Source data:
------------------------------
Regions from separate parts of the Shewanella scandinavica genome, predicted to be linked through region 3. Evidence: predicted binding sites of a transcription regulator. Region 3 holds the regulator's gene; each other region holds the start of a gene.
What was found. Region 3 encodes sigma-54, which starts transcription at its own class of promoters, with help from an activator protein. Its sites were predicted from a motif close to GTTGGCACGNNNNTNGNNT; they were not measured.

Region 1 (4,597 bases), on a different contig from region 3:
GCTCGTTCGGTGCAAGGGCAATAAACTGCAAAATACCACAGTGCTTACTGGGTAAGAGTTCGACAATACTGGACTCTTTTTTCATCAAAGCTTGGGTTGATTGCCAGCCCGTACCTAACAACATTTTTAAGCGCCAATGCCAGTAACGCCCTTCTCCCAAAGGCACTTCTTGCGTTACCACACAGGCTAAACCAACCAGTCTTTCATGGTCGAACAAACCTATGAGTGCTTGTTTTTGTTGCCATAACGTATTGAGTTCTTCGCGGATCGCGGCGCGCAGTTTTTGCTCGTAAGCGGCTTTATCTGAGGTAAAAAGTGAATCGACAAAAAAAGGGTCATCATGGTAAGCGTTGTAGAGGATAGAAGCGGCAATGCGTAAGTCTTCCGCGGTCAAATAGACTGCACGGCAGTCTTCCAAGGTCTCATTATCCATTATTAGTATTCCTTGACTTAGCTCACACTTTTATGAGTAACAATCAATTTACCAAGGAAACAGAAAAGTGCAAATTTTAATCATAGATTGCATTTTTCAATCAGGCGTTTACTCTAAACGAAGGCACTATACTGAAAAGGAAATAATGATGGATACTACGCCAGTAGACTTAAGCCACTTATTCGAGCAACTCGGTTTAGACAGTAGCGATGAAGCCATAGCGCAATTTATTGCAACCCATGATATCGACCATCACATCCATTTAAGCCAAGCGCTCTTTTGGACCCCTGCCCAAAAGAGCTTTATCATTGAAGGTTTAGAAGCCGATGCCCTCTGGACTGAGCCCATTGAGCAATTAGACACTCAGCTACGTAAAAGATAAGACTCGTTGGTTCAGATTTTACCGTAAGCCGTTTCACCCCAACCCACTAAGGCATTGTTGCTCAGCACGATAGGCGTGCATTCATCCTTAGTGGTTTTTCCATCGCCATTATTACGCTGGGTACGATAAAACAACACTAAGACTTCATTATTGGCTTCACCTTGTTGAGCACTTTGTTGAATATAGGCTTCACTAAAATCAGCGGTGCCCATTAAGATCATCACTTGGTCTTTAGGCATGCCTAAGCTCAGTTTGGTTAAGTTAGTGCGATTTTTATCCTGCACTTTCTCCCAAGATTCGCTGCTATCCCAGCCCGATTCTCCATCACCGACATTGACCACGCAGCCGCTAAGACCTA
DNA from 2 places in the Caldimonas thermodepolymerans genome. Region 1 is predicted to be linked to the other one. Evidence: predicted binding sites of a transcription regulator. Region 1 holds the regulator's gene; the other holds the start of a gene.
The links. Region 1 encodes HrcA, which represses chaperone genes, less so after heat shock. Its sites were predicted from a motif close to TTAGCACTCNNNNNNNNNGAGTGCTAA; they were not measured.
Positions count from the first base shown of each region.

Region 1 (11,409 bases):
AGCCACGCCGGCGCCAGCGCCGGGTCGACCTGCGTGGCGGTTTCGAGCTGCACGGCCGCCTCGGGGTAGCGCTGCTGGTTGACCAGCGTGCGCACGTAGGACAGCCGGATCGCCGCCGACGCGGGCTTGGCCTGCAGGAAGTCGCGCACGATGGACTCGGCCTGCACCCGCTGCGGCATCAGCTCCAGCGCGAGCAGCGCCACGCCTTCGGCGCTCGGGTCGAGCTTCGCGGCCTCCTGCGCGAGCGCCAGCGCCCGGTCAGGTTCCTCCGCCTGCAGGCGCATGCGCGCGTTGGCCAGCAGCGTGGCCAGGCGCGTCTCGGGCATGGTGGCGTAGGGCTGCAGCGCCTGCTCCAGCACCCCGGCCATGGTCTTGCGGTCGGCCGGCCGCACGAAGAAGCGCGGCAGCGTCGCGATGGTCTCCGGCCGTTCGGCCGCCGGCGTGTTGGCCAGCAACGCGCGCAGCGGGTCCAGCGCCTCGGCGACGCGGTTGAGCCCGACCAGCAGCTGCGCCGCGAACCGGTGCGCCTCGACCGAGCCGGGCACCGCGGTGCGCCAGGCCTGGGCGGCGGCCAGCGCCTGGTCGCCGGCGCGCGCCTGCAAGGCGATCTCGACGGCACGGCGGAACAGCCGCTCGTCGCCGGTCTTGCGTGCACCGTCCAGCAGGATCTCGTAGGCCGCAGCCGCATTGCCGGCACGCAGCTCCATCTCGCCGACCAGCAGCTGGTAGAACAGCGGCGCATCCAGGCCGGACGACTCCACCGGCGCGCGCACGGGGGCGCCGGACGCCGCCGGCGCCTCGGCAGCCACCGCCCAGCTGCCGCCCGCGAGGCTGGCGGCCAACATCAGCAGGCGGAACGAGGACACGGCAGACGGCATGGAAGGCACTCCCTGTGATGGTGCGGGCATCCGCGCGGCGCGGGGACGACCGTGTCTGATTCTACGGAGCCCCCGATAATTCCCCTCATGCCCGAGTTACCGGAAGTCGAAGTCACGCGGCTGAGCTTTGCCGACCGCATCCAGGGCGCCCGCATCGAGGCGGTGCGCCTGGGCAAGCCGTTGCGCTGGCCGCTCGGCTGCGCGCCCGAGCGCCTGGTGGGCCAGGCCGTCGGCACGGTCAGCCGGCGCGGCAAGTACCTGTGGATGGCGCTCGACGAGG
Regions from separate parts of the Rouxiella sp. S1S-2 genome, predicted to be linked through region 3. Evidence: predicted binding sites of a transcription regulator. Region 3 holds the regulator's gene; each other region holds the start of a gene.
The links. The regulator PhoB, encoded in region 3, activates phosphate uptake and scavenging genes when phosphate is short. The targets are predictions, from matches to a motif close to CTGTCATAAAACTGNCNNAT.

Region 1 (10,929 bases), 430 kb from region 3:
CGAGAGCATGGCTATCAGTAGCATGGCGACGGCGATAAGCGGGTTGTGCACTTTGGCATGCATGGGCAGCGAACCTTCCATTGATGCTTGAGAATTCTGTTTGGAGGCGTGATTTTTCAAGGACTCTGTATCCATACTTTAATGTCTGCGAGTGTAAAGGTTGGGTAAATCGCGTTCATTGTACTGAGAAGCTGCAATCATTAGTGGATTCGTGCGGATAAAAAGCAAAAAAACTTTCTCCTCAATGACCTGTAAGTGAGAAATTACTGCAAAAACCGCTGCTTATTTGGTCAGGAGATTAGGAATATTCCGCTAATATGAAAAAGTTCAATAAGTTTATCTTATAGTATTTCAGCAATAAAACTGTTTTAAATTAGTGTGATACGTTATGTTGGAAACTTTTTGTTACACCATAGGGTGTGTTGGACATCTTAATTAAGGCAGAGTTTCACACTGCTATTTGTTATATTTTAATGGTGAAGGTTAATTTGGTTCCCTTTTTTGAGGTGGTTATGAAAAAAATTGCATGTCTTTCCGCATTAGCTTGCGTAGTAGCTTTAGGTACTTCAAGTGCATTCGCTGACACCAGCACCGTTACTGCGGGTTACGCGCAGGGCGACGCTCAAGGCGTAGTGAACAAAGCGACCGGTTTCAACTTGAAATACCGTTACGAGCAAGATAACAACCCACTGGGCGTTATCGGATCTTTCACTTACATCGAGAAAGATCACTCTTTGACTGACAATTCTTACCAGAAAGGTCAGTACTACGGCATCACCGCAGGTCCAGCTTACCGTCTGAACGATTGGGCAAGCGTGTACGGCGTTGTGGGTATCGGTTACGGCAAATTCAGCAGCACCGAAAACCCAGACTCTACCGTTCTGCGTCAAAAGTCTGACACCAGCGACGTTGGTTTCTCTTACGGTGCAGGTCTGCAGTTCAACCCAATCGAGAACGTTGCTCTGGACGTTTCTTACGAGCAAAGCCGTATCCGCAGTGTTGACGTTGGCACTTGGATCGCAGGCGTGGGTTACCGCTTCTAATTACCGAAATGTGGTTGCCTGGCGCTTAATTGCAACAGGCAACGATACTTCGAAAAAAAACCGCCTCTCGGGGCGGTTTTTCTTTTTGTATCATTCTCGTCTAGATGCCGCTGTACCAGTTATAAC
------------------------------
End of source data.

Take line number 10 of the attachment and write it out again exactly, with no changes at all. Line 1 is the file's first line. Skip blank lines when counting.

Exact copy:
Regions from separate parts of the Rouxiella sp. S1S-2 genome, predicted to be linked through region 3. Evidence: predicted binding sites of a transcription regulator. Region 3 holds the regulator's gene; each other region holds the start of a gene.